The Whole Ten Yards - Oz (Matthew Perry), Cynthia (Natasha Henstridge), Jill (Amanda Peet), and Jimmy the Tulip (Bruce Willis) are back whether you like it or not. Kevin Pollack returns for this sequel to The Whole Nine Yards as well, but not as the same character he played in the previous film. This time instead of Janni Gogolak, the mobster he portrayed the first time around who was shot and killed, he plays Janni's father, Lazlo. Lazlo, a mob boss having just been released from prison, gathers up some lackeys and sets out to find Jimmy the Tulip, who killed his son Janni. Jimmy, however, has gone into hiding since killing Janni. Oz (who can be connected to Jimmy) on the other hand, has not, and it isn't long before Lazlo's toughs come calling. With his wife Cynthia kidnapped by Lazlo, Oz has no choice but to reach out to Jimmy and Jill for help in getting her back safely. Jimmy isn't very happy to see Oz, but there wouldn't be much of a movie if he didn't help out, so we're off and running. What follows is a series of ridiculous scenes comprised of off-the-wall situations, most of which involve Matthew Perry whipping his head around like a bobble head and speaking with near-inhuman vocal intonations. I admit that I enjoy The Whole Nine Yards. I know it's not very good, but it's a bit of a guilty pleasure of mine. Hence it was inevitable that I'd eventually have to see this unnecessary sequel. As it turns out, Kevin Pollack, who I don't really care for all that much, stands out as the best (or at least most entertaining) part of this movie. His over-the-top idiocy and often confusingly odd accent combined with the "old man prosthetics" that he dons for the role of Lazlo create a fairly entertaining onscreen presence. My only real hope for The Whole Ten Yards was that Amanda Peet would be topless again like she was in the last film, but I guess by the time this movie was made she was a little too high-profile to get nekkid in a mindless mobster comedy. All in all my viewing of The Whole Ten Yards was a very forgettable experience.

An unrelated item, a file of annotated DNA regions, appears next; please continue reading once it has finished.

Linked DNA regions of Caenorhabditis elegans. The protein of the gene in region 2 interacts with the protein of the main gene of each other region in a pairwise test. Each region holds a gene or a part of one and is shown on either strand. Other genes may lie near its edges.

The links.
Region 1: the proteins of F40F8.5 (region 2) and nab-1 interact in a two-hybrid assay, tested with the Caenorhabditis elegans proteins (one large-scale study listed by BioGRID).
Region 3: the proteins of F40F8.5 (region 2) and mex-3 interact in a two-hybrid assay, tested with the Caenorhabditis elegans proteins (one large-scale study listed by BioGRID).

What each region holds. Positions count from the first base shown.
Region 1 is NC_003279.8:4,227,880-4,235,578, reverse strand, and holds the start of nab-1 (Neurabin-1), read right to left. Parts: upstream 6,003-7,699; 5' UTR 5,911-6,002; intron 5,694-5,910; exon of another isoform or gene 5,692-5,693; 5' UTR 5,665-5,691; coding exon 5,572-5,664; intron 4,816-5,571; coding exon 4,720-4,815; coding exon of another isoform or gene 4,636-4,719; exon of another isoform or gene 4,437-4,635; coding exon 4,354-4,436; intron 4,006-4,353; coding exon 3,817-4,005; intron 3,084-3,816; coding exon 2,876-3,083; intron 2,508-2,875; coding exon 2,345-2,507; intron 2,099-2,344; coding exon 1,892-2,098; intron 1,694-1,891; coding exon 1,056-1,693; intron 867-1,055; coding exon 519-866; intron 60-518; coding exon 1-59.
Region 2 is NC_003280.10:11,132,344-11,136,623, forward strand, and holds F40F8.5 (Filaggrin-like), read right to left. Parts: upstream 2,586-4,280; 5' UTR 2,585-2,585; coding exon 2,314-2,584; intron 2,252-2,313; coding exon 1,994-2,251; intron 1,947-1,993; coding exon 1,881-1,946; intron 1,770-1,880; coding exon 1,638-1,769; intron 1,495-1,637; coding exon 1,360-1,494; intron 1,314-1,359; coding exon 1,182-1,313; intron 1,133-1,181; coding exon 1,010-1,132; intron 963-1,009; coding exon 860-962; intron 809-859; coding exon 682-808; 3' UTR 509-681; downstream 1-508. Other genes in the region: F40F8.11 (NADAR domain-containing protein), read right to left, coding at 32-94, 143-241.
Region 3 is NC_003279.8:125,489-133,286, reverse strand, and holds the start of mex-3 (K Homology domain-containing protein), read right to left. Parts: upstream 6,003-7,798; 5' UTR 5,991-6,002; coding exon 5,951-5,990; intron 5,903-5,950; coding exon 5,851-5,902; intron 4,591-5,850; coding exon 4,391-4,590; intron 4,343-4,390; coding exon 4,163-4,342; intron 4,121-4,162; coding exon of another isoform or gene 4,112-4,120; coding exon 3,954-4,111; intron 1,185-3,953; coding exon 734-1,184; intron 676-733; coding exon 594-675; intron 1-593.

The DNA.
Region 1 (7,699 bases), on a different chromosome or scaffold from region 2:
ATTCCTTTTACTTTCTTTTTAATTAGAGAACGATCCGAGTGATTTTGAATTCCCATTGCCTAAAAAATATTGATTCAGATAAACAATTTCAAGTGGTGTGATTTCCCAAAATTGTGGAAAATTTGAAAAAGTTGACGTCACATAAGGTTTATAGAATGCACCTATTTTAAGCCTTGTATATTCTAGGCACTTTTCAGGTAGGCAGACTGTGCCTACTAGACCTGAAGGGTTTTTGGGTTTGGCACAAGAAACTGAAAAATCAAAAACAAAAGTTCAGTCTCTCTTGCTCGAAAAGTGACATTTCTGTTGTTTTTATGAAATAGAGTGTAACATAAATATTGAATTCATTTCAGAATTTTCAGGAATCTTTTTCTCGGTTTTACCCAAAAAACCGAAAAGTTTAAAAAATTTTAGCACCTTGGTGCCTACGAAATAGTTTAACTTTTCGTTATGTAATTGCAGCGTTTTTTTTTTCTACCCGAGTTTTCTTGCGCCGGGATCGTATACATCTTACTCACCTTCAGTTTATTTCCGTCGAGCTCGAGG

Jackass Number Two - This is going to be a pretty short review since there's no plot to summarize, which usually ends up accounting for a good third to half of my average film rant. I also don't want to give away too much of what goes on in case anyone hasn't seen it. The entire cast returns, which is nice to see. I wasn't really a fan of Viva La Bam, and I pretty much despised Wildboyz, which are the two pseudo-spin offs that we were left with in the wake of Jackass' cancellation, so it was good to see the original crew back together doing what they do best...hurting themselves. Right from the first stunt of the film you will get the impression that they've stepped the intensity up a notch this time around. Just about every member of the cast puts their life in more danger than they had before, and in the case of Johnny Knoxville it's quite obvious that he put his well-being in second place behind entertainment value. In fact, especially after watching the special features on the DVD it becomes very apparent that Johnny misses the thrill of putting himself in harms way on a regular basis, so it's almost as though he decided to go all out in case this was his last chance to be...well...a jackass. Highlights of the movie include Steve-O sticking a leech to his eyeball, Bam Margera bawling in fear as he's unknowingly locked in a trailer with a very frightening snake, and the taxi-related prank that is pulled on Ehren McGhehey which involves Broken Lizard's Jay Chandrasekhar. Un...highlights...(or whatever the opposite of a highlight is) of the movie are the special feature in which Johnny Knoxville repeatedly slams his head into road signs just because he doesn't want to stop filming and fade away into obscurity as the guy that people used to think was cool, but is now just the "star" of The Ringer, and the horse masturbation scene which actually made me gag (a first for a movie). There are a surprising amount of celebrity guest stars in Jackass Number 2 and in general it's a more well-rounded experience than the first theatrical outing. Here's hoping that there's a third installment of the series someday in the not-too-distant future.